By U.S. standards, “A Special Tiny Tim” is odd for the lack of guest stars. It is unclear who made the decision to keep the spotlight solely on Tiny Tim and not bring in other acts to help balance the program. That would have been extremely helpful because, to be cruel, Tiny Tim really wears out his welcome by the halfway mark. His mincing and mugging is amusing at first, and his versatile handling of the Australian songs affirms he was a genuine talent. But watching Tiny Tim is like eating ice cream – one or two scoops are great, three is a guilty pleasure, but by nine or ten scoops you get a bellyache and sour distaste for the treat.

Tiny Tim returned from Australia to find his popularity in the U.S. beginning to wane. Although he turned up on game shows and variety programs, the novelty of his appearance had evaporated and he was considered a has-been by the mid-70s. He continued to make concert appearances in the U.S. and Australia, he wasn’t back in the spotlight at full throttle until the 1990s when Howard Stern resurrected him for a series of memorable turns on his shock-jock show. Tiny Tim died of a heart attack in 1996 while performing at a Women’s Club benefit in Minneapolis – most of the audience had already walked out during the show before his fatal collapse on the stage.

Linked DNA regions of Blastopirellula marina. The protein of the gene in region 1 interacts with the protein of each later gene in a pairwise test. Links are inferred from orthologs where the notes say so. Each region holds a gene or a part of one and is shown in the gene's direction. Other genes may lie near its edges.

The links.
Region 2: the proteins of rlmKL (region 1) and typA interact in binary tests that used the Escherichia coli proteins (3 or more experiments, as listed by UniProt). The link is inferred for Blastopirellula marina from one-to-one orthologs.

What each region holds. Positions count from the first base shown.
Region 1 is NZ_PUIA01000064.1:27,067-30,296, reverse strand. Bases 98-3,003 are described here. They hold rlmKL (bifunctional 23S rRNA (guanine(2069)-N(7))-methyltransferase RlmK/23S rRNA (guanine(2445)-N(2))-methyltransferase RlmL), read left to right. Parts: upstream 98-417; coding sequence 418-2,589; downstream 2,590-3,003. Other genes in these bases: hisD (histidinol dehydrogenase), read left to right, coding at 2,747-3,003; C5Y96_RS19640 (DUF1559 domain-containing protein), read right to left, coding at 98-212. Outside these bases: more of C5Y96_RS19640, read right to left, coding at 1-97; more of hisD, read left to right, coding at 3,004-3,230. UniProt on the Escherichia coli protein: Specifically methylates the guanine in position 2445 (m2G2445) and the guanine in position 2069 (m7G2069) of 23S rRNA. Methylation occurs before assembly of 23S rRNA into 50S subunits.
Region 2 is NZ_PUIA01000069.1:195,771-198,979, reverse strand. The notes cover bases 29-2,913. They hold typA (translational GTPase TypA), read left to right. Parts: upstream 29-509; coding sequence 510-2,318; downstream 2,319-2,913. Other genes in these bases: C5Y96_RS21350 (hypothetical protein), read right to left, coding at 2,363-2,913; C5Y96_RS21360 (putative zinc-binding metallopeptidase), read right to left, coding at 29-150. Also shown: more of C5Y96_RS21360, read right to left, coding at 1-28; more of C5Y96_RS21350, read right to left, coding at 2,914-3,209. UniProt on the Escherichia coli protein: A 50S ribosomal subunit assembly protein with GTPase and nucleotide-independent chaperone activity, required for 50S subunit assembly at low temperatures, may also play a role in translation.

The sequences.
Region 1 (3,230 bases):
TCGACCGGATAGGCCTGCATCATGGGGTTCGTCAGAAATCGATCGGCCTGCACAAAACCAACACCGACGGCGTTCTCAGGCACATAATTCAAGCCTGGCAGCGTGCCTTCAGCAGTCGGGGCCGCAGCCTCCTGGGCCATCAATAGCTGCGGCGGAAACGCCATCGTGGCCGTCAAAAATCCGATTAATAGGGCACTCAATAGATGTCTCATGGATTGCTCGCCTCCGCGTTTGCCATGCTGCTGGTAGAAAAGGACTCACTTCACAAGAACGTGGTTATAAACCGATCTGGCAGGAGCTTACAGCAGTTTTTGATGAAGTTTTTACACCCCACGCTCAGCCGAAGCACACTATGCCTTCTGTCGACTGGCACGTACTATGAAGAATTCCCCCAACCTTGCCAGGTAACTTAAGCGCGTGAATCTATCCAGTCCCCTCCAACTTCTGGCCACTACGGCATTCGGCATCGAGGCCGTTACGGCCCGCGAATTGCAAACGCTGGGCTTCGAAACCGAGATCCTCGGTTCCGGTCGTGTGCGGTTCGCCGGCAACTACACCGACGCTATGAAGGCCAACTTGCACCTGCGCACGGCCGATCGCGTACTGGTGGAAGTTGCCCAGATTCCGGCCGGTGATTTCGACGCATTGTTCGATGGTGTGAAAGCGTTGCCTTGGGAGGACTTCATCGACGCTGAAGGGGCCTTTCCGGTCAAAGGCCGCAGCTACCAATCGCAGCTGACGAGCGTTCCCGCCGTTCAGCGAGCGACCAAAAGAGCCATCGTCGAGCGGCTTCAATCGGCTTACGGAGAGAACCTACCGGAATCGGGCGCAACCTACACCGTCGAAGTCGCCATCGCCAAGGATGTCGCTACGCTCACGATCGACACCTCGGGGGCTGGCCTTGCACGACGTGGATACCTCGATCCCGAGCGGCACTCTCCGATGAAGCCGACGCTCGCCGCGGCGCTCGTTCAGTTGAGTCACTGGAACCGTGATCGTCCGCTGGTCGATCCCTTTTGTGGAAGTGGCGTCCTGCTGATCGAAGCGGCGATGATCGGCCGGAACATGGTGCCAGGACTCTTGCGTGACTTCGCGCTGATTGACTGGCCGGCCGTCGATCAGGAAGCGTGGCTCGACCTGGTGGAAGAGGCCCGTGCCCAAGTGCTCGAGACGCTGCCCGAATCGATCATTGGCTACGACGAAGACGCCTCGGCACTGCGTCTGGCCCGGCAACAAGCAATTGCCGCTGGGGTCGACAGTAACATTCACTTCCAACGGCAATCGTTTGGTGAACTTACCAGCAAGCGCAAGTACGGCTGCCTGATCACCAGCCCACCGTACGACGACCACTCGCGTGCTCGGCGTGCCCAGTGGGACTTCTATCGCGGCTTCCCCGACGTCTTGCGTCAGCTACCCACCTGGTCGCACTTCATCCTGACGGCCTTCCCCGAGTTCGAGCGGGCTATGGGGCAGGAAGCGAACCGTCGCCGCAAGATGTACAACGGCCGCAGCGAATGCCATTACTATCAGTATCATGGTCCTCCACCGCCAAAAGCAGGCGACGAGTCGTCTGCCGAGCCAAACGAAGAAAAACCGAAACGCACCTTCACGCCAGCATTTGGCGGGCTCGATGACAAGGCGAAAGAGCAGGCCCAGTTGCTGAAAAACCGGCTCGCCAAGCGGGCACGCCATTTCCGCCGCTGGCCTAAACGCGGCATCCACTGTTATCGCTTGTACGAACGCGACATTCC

“A Special Tiny Tim” has popped up on YouTube, but it is unlikely that it will ever see a U.S. home entertainment release. For the Tiny Tim fans out there – and, yes, they do exist – this is the only way to see their favorite singer at center stage in his sole television special.

IMPORTANT NOTICE: While this weekly column acknowledges the presence of rare film and television productions through the so-called collector-to-collector market, this should not be seen as encouraging or condoning the unauthorized duplication and distribution of copyright-protected material, either through DVDs or Blu-ray discs or through postings on Internet video sites.